Researchers at The Pirbright Institute in the U.K. will partner with the ViroVet biotechnology company in Belgium to develop the first antiviral drugs that act against African swine fever (ASF), the institute said May 29.
In the absence of a vaccine, antiviral drugs could provide an alternative control method that would help limit clinical signs in pigs and lower virus replication, the institute said. This could reduce the spread of disease and help contain outbreaks, ultimately reducing the number of pigs lost to this deadly viral infection.
ASF causes an often fatal hemorrhagic disease in pigs that has spread rapidly across Eastern Europe and China, recently appearing in Vietnam and Cambodia.
Commercial vaccines are estimated to be several years away, so the development of alternative control methods is of critical global importance, Pirbright explained. Antiviral drugs are already used in human medicine to treat diseases for which no vaccines are available, such as AIDS and hepatitis C.
With funding from the LINK program of the U.K.'s Biotechnology & Biological Sciences Research Council, Pirbright scientists partnered with ViroVet to develop antiviral drugs that are effective against ASF.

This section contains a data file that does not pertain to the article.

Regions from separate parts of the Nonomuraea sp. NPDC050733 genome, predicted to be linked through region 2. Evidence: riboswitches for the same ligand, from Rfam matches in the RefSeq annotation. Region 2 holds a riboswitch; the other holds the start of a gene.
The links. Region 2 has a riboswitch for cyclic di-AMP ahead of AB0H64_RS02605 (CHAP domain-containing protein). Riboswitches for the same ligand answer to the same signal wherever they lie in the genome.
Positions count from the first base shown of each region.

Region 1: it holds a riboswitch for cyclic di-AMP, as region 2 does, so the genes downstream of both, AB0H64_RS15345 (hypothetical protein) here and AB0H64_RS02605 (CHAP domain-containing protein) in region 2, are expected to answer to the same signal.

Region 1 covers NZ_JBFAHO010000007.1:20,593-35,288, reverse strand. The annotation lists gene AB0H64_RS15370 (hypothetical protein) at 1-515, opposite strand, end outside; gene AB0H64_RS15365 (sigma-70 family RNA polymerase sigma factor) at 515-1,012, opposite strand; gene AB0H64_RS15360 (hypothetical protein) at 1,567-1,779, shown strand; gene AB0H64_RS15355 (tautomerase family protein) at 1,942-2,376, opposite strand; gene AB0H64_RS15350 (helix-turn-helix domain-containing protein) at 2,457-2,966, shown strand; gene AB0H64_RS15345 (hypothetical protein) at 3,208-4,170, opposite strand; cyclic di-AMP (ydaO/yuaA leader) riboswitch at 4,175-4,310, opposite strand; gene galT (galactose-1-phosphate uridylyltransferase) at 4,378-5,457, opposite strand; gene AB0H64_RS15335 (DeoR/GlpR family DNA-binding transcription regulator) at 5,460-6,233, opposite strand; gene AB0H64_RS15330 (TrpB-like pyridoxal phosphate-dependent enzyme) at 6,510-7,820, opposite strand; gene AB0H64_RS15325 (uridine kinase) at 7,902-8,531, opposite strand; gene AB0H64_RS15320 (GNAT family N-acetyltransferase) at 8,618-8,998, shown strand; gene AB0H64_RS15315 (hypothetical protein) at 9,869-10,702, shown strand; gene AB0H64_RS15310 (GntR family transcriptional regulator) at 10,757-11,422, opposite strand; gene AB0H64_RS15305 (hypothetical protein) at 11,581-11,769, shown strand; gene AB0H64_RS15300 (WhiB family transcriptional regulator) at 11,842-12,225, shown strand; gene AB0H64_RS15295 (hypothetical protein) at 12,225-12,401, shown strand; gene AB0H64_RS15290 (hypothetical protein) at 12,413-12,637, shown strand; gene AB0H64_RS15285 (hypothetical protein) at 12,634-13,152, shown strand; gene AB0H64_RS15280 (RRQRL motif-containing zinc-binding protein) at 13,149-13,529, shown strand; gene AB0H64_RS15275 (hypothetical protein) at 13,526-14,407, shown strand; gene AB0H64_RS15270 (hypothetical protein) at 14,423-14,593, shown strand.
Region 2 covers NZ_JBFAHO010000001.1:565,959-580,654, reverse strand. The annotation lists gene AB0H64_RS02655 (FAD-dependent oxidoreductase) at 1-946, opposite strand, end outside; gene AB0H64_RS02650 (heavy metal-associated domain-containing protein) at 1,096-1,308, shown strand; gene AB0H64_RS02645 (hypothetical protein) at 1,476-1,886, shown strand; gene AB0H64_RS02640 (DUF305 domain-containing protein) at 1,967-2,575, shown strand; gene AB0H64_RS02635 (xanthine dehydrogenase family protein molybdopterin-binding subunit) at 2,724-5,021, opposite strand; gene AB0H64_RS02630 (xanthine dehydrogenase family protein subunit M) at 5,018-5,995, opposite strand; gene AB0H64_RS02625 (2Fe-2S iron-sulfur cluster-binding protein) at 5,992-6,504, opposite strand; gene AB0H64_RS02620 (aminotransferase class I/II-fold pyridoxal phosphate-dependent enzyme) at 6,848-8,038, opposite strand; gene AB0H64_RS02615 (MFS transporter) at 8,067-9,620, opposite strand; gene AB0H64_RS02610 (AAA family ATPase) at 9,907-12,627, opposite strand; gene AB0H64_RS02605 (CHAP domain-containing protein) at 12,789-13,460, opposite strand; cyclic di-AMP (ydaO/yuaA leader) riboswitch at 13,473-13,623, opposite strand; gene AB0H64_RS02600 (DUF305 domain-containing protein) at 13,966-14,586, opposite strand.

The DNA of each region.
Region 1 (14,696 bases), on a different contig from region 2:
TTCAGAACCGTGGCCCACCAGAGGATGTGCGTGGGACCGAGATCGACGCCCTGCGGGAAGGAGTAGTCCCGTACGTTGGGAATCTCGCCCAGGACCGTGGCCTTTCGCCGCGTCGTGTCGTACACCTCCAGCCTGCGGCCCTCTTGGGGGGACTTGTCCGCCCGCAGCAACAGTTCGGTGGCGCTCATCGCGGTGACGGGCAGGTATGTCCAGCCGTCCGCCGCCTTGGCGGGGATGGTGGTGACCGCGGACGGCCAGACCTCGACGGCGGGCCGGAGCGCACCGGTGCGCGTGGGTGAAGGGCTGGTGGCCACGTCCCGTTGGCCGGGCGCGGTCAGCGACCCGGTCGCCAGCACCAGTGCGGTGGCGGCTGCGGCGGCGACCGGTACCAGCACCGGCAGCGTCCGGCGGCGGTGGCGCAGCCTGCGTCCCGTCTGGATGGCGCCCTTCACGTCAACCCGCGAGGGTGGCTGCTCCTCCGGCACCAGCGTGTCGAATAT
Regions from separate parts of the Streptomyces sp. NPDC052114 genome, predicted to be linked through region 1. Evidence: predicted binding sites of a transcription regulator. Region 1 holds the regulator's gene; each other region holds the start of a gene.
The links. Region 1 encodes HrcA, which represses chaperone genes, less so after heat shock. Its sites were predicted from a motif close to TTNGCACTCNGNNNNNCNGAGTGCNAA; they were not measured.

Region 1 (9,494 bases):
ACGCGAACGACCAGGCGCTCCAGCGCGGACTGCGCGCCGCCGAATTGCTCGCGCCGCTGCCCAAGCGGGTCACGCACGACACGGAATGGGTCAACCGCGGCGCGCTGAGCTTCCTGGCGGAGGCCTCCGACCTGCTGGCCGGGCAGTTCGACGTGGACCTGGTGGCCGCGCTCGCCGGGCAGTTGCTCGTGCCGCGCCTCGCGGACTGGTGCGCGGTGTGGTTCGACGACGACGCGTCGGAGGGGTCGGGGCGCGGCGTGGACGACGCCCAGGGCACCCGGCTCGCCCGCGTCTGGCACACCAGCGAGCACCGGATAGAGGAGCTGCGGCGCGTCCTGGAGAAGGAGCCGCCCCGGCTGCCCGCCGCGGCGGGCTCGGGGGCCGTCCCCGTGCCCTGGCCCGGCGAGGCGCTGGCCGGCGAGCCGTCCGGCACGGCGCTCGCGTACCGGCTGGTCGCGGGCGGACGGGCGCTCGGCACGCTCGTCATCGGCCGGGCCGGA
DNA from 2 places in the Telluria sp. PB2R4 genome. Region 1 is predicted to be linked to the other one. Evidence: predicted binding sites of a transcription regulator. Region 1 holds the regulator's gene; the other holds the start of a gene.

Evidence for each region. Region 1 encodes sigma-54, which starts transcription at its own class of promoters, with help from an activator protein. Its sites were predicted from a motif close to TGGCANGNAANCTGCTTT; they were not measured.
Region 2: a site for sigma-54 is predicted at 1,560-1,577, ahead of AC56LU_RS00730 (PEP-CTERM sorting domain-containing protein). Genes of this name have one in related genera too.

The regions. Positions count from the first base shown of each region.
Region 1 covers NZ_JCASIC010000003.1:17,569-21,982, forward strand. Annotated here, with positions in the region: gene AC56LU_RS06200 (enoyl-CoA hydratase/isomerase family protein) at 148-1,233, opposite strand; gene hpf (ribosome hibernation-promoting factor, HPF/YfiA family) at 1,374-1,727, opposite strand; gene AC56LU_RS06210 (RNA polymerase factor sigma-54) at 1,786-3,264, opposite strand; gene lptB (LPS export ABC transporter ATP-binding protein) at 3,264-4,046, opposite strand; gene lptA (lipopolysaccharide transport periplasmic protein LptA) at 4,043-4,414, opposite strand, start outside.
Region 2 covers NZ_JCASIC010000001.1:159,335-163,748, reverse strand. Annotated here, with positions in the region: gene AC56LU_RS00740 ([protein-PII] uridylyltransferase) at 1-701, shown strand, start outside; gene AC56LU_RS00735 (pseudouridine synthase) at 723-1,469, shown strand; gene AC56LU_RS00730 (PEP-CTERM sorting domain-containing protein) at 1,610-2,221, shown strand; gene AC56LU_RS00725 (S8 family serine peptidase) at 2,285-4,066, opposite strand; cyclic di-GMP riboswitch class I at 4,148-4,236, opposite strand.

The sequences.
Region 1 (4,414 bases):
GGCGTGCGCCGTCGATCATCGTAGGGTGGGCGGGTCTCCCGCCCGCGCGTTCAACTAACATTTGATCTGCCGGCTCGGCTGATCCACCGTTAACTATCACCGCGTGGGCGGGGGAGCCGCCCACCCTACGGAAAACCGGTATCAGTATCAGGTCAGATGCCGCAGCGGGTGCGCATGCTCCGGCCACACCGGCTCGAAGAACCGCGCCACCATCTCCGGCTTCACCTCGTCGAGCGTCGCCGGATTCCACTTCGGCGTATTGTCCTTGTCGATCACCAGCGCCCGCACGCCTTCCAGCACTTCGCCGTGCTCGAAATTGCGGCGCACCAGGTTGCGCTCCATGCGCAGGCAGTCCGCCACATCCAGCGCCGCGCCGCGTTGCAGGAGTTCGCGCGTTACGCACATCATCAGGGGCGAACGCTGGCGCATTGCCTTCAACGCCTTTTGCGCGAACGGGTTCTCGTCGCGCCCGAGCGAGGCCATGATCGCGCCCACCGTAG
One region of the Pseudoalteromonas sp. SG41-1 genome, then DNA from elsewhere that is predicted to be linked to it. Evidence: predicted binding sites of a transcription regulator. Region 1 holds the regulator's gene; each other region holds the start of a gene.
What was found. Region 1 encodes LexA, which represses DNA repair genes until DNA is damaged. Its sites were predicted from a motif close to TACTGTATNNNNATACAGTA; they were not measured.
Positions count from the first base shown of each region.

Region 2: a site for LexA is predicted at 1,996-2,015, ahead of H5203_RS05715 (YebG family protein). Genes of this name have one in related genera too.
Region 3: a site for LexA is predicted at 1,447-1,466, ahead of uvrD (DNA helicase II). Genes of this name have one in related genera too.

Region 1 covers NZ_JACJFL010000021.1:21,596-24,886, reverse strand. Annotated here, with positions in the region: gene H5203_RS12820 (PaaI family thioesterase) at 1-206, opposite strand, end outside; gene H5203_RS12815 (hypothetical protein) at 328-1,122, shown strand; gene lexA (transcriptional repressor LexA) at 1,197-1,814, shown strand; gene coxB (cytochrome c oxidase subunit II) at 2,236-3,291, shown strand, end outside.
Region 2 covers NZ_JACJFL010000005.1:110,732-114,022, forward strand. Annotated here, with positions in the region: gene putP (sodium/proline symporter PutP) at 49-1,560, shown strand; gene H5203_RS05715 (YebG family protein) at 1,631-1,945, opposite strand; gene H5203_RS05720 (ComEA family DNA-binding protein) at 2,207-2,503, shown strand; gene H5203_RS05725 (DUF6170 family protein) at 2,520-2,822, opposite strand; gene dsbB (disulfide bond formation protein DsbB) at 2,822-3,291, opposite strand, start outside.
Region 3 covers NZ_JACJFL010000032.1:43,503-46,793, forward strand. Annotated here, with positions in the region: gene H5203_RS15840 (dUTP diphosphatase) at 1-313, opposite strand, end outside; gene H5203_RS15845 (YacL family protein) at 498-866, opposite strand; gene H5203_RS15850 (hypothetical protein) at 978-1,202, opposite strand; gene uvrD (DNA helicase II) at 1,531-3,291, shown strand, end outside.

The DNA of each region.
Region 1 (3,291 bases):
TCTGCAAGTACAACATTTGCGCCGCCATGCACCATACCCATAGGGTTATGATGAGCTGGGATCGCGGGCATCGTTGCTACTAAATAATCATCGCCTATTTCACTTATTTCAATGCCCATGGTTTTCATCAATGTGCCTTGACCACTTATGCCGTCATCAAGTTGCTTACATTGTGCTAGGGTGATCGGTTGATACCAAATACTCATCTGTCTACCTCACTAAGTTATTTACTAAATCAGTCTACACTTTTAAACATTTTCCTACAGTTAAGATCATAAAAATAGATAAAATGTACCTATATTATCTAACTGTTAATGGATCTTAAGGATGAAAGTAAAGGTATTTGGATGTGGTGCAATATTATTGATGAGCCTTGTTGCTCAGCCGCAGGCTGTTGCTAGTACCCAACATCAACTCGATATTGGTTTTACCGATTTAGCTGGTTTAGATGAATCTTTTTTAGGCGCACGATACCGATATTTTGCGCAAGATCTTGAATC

The drugs have already been screened in the laboratory for their ability to prevent viral replication and reducing toxicity to pig cells, Pirbright said. So far, these antivirals have demonstrated a 90% reduction rate in viral replication. The most successful candidates will be further tested at Pirbright’s unique high containment facilities.
Scientists will assess whether the antiviral drugs are effective at preventing 14 different types of ASF virus from replicating in macrophages — immune cells that the virus usually targets in pigs. This will help pinpoint how the antivirals work and allow researchers to optimize the drugs so they are effective against a wide range of ASF virus strains, the announcement said. The most efficient candidates will then be tested in pigs to establish safety.
Dr. Linda Dixon, head of the ASF group at Pirbright, said, “The unique experience of ViroVet makes them the ideal company to partner with on this project. The results from this study will help us understand more about how the virus infects pigs and will help to inform our vaccine development research. Without a viable vaccine, ASF is incredibly difficult to control, owing to its ability to be spread by wild boar and through the consumption of contaminated pork and other products by pigs.
"Having a tool that could lower the risk of further transmission once pigs have been infected would go a long way in preventing the rapid spread of this disease,” Dixon added.